Democratic Underground  

The Real Deal
March 11, 2004
By David Michael Rothschild

Like many of you, my interest in the 2004 presidential campaign was born not out of a bold vision for the next four years, but out of a very real concern for the future of our country.

George Bush's cowboy diplomacy has made America an international pariah, spoiling generations of good will, while guaranteeing years of costly and unnecessary war. Young Americans are dying daily in Iraq, a war created on false pretences and a peace that lacked any serious planning. Bush tells us that freedom of speech is expendable, because we are in a uniquely dangerous security situation. He has done little to restore the legitimacy of our electoral process and implies that those people who question his pernicious policies are traitors. How can we export democracy and promote the American political system as a positive alternative to current religious autocratic governments, when we consider democracy and freedom of speech expendable at the first sign of trouble?

Bush mortgaged my generation's future: our tax money, our education, and our Social Security and Medicare, to pay for his wars and his contributors (read Halliburton). No one disputes that two trillion dollars in tax cuts will produce some jobs, but Bush is prevaricating the eventual costs versus the potential gains. The tax cuts are going to pay for themselves in the same manner that Gulf War II was going to be paid for by Iraqi oil money. He equivocates the effect and design of his tax cuts to convince people that he is being fair, while he makes our tax code increasingly regressive.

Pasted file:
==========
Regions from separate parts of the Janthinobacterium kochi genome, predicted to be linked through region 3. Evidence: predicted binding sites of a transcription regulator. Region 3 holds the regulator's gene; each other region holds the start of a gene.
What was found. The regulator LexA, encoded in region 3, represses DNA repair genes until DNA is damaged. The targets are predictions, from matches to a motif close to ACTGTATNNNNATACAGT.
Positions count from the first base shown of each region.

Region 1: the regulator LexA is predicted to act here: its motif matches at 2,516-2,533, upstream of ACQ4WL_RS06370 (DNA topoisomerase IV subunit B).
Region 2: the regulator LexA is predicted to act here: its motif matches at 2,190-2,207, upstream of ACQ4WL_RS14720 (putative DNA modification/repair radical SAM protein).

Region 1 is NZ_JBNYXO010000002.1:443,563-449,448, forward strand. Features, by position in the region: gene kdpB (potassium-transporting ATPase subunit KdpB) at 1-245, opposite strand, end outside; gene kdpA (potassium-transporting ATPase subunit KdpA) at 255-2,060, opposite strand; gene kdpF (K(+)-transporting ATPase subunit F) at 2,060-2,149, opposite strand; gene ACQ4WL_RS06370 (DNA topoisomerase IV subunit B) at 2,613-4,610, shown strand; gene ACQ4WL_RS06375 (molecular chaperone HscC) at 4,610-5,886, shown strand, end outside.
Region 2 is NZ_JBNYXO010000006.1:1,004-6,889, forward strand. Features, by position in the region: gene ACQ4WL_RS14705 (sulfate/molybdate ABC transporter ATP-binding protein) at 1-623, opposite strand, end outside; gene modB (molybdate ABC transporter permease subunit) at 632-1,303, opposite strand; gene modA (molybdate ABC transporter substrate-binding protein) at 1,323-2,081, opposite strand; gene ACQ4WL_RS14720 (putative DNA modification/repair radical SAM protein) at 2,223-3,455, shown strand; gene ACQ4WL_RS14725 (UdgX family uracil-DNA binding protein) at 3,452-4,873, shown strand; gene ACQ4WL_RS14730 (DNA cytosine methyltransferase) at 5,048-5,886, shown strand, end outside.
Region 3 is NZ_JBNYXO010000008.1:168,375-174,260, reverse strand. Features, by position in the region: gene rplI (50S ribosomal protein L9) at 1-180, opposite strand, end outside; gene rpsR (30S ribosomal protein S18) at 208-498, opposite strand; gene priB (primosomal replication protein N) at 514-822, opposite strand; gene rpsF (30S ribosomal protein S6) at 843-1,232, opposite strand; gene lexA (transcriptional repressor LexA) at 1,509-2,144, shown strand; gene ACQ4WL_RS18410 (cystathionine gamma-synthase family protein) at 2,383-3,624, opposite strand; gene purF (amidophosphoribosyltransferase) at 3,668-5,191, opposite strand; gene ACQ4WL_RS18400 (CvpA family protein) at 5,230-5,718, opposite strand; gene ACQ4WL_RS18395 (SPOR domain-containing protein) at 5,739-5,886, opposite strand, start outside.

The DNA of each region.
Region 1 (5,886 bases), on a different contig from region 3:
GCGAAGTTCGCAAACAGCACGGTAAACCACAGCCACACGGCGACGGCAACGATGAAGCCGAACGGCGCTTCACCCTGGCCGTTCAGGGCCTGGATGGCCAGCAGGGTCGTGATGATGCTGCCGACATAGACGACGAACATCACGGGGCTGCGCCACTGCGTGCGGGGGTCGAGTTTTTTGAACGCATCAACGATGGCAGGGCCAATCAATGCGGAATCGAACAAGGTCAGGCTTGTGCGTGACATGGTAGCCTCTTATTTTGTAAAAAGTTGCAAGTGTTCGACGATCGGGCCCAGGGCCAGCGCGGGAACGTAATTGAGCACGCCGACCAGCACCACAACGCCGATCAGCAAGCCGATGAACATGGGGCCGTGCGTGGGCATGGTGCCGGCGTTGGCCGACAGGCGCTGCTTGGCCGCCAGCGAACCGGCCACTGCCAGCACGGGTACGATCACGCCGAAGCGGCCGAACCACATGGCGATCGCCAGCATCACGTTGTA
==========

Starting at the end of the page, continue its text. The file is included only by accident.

Bush obfuscates the relationship between business and the environment, convincing citizens that protecting the environment costs jobs and that his dangerous environmental policies restore a legitimate balance between business and nature. He has provided shallow and misleading answers to our current health care crisis. He uses our nation's money and power to close health clinics at home, and around the world, because they refuse to follow his mandates and fight AIDS without condoms.

He has declared married gays as the greatest threat to our security. In theory, marriage should increase stability. He used the FCC to investigate Janet Jackson's breast, while refusing to sit for the 9-11 Commission. He spent more money investigating the Columbia disaster than 9-11, the outing of CIA agent, and Republican senate staffers stealing internal Democratic memos combined. He is not interested in accountability or truth. The federal government, led by a self-proclaimed federalist, harasses and arrests medicinal marijuana growers in the "sovereign" state of California and doctors in any state that allows euthanasia.

George Bush uses fear as a tool to mask his intentions and policy. It is the central theme of his campaign. That is why 80-year-old nuns need to take off their shoes at airports while millions of tons of cargo enter the country unchecked. He is a threat to our security, our liberty, our health, our education, our environment, our solvency, and our future. He promised honor and integrity and delivered mendacity. Yet, while he wants me to fear terrorists and unbigoted progressives, my interest in the 2004 election is grounded in a different fear. A fear of America as a bankrupt nation, raped of its liberty, power, and prosperity by eight years of shortsighted pillaging by Texas oilmen.